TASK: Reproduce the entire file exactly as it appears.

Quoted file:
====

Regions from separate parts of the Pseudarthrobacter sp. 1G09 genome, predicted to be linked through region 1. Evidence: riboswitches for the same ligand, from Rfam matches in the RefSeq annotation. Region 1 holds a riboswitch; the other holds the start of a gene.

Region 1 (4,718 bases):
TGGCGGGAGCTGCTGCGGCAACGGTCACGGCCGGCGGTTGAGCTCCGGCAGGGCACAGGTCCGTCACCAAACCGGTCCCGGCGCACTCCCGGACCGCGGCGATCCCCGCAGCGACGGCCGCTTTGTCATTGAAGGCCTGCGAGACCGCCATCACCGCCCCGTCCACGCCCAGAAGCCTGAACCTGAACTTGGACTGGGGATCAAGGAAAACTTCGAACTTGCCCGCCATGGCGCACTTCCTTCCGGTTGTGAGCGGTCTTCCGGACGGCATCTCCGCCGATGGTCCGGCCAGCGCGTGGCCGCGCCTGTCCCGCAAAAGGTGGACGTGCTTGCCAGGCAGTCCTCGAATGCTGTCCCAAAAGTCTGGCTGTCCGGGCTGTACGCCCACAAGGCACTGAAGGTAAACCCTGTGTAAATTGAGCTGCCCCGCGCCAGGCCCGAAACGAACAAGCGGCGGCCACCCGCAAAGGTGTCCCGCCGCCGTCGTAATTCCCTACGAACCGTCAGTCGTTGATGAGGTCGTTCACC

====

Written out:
Regions from separate parts of the Pseudarthrobacter sp. 1G09 genome, predicted to be linked through region 1. Evidence: riboswitches for the same ligand, from Rfam matches in the RefSeq annotation. Region 1 holds a riboswitch; the other holds the start of a gene.

Region 1 (4,718 bases):
TGGCGGGAGCTGCTGCGGCAACGGTCACGGCCGGCGGTTGAGCTCCGGCAGGGCACAGGTCCGTCACCAAACCGGTCCCGGCGCACTCCCGGACCGCGGCGATCCCCGCAGCGACGGCCGCTTTGTCATTGAAGGCCTGCGAGACCGCCATCACCGCCCCGTCCACGCCCAGAAGCCTGAACCTGAACTTGGACTGGGGATCAAGGAAAACTTCGAACTTGCCCGCCATGGCGCACTTCCTTCCGGTTGTGAGCGGTCTTCCGGACGGCATCTCCGCCGATGGTCCGGCCAGCGCGTGGCCGCGCCTGTCCCGCAAAAGGTGGACGTGCTTGCCAGGCAGTCCTCGAATGCTGTCCCAAAAGTCTGGCTGTCCGGGCTGTACGCCCACAAGGCACTGAAGGTAAACCCTGTGTAAATTGAGCTGCCCCGCGCCAGGCCCGAAACGAACAAGCGGCGGCCACCCGCAAAGGTGTCCCGCCGCCGTCGTAATTCCCTACGAACCGTCAGTCGTTGATGAGGTCGTTCACC